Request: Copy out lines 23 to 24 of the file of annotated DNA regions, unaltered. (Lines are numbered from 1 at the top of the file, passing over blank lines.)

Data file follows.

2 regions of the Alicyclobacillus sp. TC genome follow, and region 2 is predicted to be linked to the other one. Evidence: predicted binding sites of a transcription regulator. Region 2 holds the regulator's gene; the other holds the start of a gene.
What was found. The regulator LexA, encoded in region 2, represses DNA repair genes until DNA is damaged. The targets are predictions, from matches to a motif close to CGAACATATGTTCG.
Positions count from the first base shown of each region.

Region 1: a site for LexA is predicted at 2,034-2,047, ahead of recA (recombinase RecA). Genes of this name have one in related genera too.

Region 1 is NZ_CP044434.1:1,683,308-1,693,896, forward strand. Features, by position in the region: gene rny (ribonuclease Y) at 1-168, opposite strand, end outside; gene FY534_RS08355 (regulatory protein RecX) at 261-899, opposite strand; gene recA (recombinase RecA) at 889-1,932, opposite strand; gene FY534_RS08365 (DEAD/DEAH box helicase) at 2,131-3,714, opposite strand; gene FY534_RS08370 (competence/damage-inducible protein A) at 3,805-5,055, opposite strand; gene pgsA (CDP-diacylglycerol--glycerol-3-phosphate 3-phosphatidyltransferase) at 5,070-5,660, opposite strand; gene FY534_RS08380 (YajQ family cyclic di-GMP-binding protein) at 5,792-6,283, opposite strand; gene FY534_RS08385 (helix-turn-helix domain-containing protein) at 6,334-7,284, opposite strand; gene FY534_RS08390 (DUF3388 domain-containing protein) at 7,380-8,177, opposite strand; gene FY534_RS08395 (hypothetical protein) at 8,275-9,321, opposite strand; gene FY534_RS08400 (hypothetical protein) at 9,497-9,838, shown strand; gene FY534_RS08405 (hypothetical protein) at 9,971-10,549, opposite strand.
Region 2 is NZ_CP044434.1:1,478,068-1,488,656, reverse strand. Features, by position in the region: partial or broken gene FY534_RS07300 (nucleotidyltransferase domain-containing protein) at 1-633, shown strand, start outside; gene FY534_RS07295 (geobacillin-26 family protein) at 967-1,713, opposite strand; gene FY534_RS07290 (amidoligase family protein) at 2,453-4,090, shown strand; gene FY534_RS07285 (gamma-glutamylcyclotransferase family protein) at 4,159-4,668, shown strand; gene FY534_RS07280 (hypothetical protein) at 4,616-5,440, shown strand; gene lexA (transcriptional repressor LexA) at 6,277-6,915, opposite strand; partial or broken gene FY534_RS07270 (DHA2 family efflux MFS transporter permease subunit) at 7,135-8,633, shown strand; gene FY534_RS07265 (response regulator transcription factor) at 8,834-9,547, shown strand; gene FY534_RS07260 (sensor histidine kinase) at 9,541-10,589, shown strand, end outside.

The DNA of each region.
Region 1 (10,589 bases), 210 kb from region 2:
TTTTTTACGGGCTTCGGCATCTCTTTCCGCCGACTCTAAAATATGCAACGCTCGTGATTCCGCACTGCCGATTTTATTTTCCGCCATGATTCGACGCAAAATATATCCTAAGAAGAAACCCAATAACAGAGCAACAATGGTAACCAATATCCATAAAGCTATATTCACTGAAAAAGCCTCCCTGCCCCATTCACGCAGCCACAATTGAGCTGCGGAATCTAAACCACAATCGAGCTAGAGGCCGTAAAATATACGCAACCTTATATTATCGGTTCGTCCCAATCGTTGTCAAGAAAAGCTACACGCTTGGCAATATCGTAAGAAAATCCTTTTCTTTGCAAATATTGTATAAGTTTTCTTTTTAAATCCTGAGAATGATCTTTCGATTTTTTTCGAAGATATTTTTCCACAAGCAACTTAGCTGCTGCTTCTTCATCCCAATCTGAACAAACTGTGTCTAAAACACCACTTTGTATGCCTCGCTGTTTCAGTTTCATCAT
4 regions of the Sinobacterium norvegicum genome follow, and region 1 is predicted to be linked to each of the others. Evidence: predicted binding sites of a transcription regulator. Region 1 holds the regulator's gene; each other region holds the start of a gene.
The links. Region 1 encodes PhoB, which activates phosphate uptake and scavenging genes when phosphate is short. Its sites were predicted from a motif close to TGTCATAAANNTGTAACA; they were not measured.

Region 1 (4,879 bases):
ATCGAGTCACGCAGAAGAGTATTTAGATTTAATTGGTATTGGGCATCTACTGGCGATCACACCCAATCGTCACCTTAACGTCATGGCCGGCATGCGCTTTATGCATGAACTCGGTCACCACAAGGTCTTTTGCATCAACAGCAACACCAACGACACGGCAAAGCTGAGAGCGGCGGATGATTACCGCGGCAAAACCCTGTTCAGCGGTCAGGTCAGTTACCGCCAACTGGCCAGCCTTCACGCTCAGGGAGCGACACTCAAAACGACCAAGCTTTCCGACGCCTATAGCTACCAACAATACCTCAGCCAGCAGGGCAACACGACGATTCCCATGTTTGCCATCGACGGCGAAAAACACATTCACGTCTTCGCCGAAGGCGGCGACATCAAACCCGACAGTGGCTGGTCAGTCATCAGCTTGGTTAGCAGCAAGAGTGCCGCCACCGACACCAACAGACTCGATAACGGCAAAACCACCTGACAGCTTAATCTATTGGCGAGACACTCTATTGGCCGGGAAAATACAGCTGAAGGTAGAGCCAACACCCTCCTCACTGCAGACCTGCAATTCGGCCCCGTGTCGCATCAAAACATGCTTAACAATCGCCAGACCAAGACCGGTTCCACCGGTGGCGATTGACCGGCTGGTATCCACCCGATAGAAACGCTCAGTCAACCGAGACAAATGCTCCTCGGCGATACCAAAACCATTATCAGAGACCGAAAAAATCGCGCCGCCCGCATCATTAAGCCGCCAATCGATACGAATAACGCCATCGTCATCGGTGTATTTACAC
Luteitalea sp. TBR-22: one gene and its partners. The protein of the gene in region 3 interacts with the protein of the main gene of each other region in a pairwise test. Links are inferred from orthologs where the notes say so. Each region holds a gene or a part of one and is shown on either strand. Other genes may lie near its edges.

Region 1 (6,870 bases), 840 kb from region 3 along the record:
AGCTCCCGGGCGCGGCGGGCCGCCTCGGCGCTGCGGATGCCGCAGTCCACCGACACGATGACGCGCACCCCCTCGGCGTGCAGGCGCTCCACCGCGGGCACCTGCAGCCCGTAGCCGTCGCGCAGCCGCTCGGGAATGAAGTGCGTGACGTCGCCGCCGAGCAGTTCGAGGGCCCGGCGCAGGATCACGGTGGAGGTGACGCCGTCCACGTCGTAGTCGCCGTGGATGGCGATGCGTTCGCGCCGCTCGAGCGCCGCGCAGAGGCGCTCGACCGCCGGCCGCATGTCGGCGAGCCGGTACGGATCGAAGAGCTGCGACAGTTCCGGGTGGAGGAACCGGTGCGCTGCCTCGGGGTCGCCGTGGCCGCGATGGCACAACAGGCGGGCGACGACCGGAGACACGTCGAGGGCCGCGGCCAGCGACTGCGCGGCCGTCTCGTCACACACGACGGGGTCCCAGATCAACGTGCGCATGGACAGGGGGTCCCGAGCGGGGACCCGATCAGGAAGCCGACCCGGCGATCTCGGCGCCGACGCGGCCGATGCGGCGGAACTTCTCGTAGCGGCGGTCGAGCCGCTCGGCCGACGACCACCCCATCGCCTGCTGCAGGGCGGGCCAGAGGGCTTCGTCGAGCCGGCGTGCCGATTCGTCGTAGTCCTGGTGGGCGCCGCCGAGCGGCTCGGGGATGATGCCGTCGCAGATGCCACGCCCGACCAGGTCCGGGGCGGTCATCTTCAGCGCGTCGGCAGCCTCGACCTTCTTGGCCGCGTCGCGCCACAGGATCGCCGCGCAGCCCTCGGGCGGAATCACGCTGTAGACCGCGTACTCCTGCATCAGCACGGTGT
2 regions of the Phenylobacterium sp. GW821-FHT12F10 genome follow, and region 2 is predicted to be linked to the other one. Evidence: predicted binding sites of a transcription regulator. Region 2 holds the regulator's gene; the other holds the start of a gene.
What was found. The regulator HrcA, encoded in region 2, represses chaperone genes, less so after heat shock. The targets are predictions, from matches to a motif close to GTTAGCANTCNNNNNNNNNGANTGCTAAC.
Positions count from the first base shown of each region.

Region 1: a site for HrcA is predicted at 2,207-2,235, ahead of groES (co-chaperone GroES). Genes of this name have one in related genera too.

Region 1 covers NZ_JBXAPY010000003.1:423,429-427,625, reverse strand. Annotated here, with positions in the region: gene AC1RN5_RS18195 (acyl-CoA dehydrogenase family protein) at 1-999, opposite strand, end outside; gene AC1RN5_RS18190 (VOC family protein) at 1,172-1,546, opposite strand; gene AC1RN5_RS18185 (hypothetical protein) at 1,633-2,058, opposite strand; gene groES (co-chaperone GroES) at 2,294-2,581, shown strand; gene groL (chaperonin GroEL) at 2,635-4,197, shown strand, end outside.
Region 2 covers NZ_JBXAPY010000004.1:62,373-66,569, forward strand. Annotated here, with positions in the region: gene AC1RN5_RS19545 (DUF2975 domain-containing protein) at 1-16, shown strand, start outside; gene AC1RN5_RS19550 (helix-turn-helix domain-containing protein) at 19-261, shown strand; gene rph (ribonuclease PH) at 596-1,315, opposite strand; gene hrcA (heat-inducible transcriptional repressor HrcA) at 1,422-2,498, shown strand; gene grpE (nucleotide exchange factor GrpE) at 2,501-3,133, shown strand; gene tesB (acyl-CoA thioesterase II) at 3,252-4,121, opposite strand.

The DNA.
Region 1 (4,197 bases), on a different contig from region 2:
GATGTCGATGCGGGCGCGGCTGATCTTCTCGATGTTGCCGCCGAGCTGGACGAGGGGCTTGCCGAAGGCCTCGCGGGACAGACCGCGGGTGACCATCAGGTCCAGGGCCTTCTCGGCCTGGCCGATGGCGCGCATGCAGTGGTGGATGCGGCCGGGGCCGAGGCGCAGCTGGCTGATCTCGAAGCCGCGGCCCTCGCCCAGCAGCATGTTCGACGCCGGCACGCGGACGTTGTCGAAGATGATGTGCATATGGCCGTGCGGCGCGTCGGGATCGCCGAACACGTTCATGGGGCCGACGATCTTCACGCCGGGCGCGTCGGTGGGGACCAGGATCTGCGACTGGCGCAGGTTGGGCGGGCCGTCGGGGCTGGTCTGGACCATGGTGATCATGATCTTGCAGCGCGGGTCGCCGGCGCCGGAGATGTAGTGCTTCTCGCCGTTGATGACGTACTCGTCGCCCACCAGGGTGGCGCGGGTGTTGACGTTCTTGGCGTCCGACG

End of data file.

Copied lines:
The DNA.
Region 1 (4,197 bases), on a different contig from region 2: